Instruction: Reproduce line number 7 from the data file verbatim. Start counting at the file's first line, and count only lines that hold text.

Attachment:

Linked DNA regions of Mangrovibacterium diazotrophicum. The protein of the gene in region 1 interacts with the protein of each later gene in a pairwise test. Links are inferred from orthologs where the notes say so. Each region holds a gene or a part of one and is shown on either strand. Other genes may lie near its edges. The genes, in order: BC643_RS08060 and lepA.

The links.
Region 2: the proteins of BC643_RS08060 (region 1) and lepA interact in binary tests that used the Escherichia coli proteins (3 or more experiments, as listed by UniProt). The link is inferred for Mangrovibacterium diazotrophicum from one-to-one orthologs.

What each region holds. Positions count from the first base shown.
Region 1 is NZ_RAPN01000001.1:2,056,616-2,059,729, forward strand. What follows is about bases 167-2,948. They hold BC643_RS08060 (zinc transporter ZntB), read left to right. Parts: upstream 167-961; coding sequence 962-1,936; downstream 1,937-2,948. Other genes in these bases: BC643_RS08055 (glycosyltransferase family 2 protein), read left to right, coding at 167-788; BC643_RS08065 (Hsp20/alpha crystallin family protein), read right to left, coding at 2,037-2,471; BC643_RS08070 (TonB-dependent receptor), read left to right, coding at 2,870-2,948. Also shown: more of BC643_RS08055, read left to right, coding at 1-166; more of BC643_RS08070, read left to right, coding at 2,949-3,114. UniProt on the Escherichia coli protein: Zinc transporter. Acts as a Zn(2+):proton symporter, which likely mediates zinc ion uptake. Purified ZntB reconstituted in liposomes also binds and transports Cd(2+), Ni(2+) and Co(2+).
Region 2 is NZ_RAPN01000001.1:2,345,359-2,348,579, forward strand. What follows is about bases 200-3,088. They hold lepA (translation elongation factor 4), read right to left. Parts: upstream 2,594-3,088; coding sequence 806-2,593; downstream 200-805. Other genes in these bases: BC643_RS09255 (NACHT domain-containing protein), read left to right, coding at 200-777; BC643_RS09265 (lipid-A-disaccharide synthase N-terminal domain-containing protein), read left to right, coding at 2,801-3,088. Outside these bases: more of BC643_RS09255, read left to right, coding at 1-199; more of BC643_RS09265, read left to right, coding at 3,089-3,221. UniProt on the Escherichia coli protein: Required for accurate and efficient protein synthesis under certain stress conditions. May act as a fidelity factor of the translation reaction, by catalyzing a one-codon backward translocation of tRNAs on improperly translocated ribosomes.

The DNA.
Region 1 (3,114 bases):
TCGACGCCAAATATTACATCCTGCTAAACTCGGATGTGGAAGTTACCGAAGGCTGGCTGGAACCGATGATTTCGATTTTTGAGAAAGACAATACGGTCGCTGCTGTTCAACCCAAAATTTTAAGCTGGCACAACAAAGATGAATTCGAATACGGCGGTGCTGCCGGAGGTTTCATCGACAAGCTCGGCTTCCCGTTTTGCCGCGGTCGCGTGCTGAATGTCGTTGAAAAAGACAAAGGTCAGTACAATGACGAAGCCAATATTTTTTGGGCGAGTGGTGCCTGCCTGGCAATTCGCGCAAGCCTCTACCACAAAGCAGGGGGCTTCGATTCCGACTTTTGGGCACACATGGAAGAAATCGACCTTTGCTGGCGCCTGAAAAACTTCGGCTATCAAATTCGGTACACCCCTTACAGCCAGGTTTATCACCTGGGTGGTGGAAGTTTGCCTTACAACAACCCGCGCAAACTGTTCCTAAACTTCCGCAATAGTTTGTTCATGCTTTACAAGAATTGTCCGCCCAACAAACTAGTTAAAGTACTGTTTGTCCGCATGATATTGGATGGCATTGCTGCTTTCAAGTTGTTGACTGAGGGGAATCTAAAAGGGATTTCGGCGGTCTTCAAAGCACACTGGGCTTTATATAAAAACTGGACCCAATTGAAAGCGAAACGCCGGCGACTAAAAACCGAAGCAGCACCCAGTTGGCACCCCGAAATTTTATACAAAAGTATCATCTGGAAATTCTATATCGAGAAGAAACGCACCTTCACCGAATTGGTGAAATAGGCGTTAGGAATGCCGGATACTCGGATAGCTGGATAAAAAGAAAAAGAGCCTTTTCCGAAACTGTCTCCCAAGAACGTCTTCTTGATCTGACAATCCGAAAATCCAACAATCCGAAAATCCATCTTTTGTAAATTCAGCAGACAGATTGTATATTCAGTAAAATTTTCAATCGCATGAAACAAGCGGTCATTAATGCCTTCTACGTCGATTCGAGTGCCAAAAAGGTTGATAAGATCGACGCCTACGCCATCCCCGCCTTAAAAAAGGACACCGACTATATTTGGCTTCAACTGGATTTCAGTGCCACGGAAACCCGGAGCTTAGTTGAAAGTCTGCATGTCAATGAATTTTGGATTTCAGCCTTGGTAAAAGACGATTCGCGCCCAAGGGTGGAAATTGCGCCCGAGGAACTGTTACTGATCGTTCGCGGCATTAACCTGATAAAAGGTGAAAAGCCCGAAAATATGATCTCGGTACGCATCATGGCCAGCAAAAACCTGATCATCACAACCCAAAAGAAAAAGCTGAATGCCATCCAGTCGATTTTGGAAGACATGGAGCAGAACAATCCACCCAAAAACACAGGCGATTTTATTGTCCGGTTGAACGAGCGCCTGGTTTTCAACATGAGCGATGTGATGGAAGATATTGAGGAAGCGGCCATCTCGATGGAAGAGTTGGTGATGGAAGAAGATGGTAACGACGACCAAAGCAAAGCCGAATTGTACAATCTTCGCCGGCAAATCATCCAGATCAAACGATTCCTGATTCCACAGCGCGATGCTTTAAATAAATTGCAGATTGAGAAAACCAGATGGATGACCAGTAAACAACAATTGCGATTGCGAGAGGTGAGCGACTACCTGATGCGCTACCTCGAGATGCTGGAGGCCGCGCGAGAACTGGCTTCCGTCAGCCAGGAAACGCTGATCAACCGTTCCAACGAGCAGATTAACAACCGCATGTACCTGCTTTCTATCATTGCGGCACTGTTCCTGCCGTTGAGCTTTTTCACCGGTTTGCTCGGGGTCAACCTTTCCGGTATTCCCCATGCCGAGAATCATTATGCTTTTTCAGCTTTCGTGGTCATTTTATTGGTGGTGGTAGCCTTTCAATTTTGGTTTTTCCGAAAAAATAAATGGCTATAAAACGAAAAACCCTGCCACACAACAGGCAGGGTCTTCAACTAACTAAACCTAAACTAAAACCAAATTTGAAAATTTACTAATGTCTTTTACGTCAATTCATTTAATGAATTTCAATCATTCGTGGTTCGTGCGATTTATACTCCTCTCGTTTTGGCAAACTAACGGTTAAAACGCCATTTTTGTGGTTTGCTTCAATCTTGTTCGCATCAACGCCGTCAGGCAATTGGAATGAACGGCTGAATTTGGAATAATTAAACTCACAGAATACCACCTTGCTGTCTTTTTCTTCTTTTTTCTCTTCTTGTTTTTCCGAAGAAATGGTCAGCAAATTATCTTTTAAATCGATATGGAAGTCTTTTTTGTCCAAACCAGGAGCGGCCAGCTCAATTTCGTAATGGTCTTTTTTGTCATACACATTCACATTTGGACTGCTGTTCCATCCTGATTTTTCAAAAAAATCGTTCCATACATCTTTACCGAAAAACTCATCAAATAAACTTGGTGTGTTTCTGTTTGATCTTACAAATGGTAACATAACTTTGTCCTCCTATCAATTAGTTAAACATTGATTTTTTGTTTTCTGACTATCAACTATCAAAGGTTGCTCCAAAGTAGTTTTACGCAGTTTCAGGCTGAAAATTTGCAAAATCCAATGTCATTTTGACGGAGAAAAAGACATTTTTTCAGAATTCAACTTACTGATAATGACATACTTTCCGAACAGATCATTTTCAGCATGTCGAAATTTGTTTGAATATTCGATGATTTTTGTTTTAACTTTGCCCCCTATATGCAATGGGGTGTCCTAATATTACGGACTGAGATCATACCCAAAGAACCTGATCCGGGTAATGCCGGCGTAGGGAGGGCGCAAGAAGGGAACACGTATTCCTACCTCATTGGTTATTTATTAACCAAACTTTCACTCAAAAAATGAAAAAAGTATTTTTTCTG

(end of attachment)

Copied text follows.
The DNA.